Calculating Z-scores in Python is a straightforward process that involves using basic mathematical operations or leveraging libraries like NumPy for more efficiency.

This tutorial will guide you through calculating Z-scores in Python both manually and using NumPy.

**Manually Calculating Z-Scores in Python**

To calculate Z-scores manually, you’ll need to compute the mean and standard deviation of your dataset, and then apply the Z-score formula for each element in your dataset.

**Calculate Mean and Standard Deviation:**

data = [101, 208, 230, 240, 259]

mean_data = sum(data) / len(data)

import math

std_dev = math.sqrt(sum([(x - mean_data) ** 2 for x in data]) / len(data))

**Calculate Z-Scores for Each Element:**

z_scores = [(x - mean_data) / std_dev for x in data]

print(z_scores)

The result will be something like this:

**Calculating Z-Scores Using NumPy**

NumPy is a powerful library for numerical computations in Python. It provides a more efficient way to calculate Z-scores, especially for large datasets. While the manual method is straightforward and educational, using NumPy is more efficient for larger datasets.

First, ensure NumPy is installed in your environment (run in bash). If not, you can install it using pip:

pip install numpy

Then, start by importing NumPy in your Python script:

import numpy as np

### Calculate Z-Scores for Single-dimention Arrays

First declare your dataset. Then calculate the mean and standard deviation using NumPy.

data_np = np.array([75, 125, 150, 175, 200]) mean_np = np.mean(data_np) std_dev_np = np.std(data_np)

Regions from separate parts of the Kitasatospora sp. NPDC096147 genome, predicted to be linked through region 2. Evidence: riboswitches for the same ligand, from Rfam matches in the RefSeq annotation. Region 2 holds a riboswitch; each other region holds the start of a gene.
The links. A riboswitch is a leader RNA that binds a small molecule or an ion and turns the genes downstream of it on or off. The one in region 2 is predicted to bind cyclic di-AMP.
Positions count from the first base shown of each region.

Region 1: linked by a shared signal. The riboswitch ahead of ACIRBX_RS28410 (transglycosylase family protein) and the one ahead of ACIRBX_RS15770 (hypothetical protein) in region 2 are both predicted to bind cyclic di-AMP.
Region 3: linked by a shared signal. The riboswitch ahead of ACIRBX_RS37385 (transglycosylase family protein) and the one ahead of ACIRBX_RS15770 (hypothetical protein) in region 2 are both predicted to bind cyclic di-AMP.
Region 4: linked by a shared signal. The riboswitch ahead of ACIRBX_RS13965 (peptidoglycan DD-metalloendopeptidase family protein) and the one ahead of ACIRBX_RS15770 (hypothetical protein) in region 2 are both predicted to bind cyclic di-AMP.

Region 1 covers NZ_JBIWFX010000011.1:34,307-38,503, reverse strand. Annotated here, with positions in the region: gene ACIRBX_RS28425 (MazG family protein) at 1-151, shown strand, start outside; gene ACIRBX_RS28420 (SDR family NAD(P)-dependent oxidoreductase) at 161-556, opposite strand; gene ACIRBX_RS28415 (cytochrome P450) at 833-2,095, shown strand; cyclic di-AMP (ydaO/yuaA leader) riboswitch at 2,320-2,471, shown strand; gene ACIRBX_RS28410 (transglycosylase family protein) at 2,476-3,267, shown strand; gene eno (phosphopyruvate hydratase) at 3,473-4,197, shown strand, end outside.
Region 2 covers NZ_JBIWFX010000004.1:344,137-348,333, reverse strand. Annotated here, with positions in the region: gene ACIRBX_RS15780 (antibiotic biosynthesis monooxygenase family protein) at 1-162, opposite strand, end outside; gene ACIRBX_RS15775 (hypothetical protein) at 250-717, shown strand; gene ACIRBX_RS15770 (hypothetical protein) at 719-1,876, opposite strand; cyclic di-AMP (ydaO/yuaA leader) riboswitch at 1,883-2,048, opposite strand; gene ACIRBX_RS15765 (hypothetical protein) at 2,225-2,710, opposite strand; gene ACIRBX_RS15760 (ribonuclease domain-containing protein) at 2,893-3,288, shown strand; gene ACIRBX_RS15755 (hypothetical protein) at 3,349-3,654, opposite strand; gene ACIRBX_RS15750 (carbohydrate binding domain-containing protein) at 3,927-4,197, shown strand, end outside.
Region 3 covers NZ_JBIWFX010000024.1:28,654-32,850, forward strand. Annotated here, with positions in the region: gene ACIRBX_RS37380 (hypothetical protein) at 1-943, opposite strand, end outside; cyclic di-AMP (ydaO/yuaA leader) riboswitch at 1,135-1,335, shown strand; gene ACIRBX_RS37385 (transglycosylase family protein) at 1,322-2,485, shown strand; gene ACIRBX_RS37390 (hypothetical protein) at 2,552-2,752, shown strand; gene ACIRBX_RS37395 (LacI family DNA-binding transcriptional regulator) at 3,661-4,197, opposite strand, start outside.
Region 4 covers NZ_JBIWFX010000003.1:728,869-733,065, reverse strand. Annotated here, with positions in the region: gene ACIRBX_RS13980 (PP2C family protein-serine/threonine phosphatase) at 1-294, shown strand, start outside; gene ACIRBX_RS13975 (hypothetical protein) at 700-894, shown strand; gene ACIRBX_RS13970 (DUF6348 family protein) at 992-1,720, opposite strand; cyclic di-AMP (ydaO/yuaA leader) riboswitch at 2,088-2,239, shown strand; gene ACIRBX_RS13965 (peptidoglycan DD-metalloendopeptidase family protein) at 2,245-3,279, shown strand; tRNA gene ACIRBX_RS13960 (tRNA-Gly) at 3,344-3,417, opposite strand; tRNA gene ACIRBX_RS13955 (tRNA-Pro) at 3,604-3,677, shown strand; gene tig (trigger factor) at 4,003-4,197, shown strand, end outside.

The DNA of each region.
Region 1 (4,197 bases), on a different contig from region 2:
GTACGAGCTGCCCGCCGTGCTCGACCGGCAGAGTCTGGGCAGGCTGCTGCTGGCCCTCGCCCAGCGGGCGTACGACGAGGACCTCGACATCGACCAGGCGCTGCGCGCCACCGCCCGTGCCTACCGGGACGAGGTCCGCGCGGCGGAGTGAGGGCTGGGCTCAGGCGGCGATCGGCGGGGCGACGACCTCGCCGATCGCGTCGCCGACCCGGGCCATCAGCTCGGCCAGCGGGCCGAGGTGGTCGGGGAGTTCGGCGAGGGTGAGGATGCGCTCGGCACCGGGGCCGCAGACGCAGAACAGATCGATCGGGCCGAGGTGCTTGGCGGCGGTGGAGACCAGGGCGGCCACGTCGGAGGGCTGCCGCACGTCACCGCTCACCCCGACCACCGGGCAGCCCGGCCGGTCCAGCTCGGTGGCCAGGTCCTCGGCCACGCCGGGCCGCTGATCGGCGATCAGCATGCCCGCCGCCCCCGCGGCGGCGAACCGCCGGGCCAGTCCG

To calculate and print the Z-scores:

z_scores_np = (data_np - mean_np) / std_dev_np

print(z_scores_np)

The result will be something like this:

Each z-score tells how many standard deviations away an individual value is from the mean. For example:

- Our first value of “75” in the array is –
**1.6274**standard deviations*below*the mean. - Our third value of “150” in the array is
**0.11**standard deviations away from the mean (if it would’ve been 0 it would be equal to the mean). - The last value of “200” in the array is
**1.2787**standard deviations*above*the mean.

### Calculate Z-scores for Multiple-dimensions Arrays

Calculating Z-scores for multi-dimensional arrays, such as matrices, can also be efficiently handled using NumPy. Since we may want to calculate Z-scores across a specific axis, often column-wise for datasets, this means calculating the mean and standard deviation for each column and then applying the Z-score formula for each element in that column.

First, let’s create a multi-dimensional array using NumPy:

import numpy as np data_multi = np.array([[10, 15, 20, 25], [40, 45, 50, 55], [57, 58, 59, 60]])

To calculate Z-scores for each column, you specify the axis along which the calculations are performed. In NumPy, `axis=0`

refers to columns, and `axis=1`

refers to rows.

mean_col = np.mean(data_multi, axis=0)

std_dev_col = np.std(data_multi, axis=0)

z_scores_multi = (data_multi - mean_col) / std_dev_col

print(z_scores_multi)

The result will be something like this: